While it might not have made nearly as much noise as the Mueller investigation, midterm upheaval or Pelosi speakership drama, there was a piece of really important legislation signed into law late last week that could have major ramifications for how much of the U.S. cybersecurity apparatus operates now and into the future. The bill, known as the CISA Act, (for “Cybersecurity and Infrastructure Security Agency”) both reorganizes and rebrands its predecessor, the National Protection and Programs Directorate (NPPD), which was a program under the umbrella of the Department of Homeland Security (DHS) as CISA, which will be a standalone federal agency in charge of overseeing civilian and federal cybersecurity programs. While in a lot of ways, this is semantic, it also has major implications for policing, protection and enforcement in practice.
CISA > NPPD
The NPPD was founded in 2007 and already handles almost all of DHS’s cybersecurity operations. It also drew together an alphabet soup of other sub-departments under its direction, as per ZDNet: “NPPD was the government entity in charge of physical and cyber-security of federal networks and critical infrastructure, and oversaw the Federal Protective Service (FPS), the Office of Biometric Identity Management (OBIM), the Office of Cyber and Infrastructure Analysis (OCIA), the Office of Cybersecurity & Communications (OC&C), and the Office of Infrastructure Protection (OIP).”
So how is this different?
From a day-to-day perspective, not a ton will change. But, elevating NPPD from a program to the full-federal-agency level as CISA will bring with it both an increased budget as well as far more latitude and authority to impose directives.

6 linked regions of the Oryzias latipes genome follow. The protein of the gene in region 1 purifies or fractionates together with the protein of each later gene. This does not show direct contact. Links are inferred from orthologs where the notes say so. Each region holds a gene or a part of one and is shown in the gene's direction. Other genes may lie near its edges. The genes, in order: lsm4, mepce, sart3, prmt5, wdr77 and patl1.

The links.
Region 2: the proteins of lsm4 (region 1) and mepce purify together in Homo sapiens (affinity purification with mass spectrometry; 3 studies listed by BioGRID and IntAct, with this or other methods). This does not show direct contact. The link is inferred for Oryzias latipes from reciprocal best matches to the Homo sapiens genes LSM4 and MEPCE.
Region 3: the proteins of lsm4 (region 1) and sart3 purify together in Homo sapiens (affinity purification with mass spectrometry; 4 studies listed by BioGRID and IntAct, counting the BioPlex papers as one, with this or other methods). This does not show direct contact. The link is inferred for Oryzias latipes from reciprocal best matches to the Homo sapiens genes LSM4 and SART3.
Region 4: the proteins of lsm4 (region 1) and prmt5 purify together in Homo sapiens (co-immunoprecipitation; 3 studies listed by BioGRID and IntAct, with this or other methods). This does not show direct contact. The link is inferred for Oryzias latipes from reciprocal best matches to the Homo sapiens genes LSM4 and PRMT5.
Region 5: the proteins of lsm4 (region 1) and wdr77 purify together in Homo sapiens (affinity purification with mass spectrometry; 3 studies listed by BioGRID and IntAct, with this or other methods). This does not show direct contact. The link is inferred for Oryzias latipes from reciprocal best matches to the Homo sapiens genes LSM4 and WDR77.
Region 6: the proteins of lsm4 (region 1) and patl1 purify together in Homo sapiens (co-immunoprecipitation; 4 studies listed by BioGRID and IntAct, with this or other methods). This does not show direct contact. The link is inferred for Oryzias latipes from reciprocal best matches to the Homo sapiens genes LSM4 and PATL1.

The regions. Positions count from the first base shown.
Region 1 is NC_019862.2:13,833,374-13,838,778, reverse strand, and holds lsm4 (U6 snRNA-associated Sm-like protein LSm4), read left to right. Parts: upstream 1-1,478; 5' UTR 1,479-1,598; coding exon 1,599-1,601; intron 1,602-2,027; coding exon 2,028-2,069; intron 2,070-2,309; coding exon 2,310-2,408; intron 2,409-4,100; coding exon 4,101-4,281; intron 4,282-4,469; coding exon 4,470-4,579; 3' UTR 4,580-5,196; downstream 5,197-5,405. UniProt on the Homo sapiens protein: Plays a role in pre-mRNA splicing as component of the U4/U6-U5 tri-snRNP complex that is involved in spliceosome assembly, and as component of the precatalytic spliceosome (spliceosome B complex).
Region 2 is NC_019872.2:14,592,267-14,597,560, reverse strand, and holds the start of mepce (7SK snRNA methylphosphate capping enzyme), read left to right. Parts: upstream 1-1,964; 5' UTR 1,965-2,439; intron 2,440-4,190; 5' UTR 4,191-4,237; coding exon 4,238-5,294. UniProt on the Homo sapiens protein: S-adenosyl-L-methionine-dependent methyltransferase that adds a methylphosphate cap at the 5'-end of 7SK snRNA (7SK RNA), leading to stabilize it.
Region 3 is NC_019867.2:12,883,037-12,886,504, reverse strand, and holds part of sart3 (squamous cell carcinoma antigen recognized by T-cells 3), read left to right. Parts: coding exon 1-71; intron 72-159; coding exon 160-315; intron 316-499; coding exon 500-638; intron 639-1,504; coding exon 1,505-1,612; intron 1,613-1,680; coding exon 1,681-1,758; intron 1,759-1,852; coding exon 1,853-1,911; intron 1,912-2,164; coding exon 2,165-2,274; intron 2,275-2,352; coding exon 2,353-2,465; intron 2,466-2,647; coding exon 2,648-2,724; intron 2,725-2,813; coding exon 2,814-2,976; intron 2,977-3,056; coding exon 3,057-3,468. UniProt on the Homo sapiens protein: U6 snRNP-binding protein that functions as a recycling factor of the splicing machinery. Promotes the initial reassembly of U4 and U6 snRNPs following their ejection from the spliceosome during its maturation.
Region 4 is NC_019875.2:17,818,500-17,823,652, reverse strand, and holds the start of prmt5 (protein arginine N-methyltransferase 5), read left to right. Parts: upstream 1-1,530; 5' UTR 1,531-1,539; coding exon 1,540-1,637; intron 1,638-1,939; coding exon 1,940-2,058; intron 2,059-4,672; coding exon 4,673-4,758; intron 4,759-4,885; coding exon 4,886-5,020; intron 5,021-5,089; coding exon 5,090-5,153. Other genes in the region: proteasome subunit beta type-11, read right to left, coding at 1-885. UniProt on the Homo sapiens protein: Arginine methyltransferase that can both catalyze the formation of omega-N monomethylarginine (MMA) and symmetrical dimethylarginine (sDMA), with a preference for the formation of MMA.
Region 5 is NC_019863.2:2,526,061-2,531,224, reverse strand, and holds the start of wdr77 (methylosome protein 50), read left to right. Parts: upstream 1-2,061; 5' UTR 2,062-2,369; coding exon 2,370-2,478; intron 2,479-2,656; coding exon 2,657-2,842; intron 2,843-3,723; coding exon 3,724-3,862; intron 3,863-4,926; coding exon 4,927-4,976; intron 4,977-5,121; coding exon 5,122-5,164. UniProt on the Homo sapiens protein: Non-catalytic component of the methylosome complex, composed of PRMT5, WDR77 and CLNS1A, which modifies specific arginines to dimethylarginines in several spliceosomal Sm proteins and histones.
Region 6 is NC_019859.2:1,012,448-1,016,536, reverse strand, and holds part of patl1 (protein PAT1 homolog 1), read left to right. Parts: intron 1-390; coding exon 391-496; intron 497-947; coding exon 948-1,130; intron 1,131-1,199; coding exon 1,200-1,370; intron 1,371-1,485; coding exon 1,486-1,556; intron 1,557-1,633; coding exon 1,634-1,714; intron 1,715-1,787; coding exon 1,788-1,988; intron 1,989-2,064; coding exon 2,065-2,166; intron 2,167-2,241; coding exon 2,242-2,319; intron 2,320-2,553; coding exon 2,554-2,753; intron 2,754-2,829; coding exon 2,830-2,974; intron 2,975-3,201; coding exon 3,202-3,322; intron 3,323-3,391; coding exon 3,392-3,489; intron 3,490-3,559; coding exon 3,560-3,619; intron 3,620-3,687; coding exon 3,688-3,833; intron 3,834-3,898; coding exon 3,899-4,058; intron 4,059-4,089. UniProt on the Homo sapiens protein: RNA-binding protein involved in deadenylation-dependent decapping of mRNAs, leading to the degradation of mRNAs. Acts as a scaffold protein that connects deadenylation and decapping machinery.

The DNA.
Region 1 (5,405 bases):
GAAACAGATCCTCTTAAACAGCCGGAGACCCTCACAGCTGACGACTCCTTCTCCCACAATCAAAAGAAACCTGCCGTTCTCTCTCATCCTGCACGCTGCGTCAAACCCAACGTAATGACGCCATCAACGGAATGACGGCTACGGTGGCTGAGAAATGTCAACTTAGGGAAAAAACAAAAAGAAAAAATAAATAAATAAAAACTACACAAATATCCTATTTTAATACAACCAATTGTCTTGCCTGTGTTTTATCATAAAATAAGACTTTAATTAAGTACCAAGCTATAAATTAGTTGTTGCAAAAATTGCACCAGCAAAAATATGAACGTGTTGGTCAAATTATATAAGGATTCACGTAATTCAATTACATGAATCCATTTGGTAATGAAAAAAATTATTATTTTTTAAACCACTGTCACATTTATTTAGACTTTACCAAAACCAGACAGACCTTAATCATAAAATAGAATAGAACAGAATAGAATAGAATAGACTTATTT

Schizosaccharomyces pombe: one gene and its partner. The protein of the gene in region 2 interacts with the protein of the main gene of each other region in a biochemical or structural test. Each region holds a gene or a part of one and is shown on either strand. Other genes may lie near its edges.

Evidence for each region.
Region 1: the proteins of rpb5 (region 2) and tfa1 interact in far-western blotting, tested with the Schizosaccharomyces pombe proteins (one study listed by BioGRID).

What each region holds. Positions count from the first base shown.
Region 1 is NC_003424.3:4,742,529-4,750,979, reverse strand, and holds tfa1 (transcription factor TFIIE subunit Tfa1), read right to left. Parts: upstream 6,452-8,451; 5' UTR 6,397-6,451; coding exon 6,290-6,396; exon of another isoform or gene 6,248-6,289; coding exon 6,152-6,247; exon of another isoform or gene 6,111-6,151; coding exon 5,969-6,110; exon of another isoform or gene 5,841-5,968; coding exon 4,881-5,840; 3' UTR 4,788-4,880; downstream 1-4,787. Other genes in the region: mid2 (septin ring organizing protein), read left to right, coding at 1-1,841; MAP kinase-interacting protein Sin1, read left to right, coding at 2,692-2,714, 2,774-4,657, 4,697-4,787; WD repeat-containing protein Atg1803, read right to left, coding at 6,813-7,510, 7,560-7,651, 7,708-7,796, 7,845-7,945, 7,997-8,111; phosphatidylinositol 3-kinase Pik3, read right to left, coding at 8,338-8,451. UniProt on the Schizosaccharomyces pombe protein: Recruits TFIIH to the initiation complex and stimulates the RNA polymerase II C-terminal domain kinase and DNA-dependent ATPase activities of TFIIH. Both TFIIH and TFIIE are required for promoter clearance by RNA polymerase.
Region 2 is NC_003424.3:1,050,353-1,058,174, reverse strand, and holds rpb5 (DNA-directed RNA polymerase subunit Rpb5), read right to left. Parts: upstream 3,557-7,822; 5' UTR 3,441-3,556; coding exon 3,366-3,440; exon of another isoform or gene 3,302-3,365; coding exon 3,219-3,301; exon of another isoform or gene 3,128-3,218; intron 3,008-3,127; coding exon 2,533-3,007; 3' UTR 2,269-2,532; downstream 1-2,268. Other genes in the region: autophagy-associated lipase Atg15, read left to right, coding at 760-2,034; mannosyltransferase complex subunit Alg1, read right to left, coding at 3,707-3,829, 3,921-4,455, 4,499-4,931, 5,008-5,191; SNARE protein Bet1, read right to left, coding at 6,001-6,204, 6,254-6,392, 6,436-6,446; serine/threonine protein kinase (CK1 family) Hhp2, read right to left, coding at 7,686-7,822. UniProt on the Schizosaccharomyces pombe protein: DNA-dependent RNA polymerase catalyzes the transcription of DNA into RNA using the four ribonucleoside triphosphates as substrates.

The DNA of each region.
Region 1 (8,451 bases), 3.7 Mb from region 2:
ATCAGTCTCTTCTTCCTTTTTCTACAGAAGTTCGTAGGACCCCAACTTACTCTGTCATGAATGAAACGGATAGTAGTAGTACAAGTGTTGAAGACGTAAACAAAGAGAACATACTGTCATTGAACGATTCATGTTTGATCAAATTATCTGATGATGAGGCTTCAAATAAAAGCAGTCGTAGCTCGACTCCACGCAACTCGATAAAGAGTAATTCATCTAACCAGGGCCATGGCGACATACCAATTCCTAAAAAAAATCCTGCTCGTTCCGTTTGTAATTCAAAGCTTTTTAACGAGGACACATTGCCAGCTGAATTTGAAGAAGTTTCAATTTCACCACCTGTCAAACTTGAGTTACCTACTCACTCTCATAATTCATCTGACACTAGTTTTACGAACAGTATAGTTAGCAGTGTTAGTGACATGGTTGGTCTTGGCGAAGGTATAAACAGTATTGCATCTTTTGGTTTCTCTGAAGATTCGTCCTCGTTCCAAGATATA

“The cyber threat landscape is constantly evolving, and we need to ensure we’re properly positioned to defend America’s infrastructure from threats digital and physical,” DHS Secretary Kirstjen Nielsen said. “It was time to reorganize and operationalize NPPD into the Cybersecurity and Infrastructure Security Agency.”
2018’s CISA “(not to be confused with the 2015 surveillance bill of the same acronym) will solidify the name and role of the DHS’ cybersecurity operation, consolidating both infosec and physical infrastructure security operations into a unified agency”, according to The Register.
What the shift to CISA means for your business
Federal policy at this level takes a while to actually filter down into discernible action items at a local level. Simply reorganizing and rebranding a program into an agency doesn’t immediately make our digital infrastructure more secure. But what it does is lay the groundwork for a more holistic approach to cybersecurity.
Cybersecurity is no longer a feature of IT, it’s a department-level concern within companies, too. It’s not just one element of a single person’s job — it has to be a full-time concern, lest the smallest thing slip through the cracks and devastate your network and all the data therein.
Most small to even mid-sized businesses can’t afford a full-time cybersecurity expert on staff (which is why a Managed Service/IT Provider makes so much sense for so many companies). And to be honest, for so much of the time, it doesn’t make sense to spend that much money on what could possibly happen… except if that possibility is truly crippling.
The U.S. government took a major step in acknowledging the extent of outstanding threats as well as giving us the right mindset and authority to start counteracting them. I would suggest companies adopt a similar (if more economically modest) approach as well.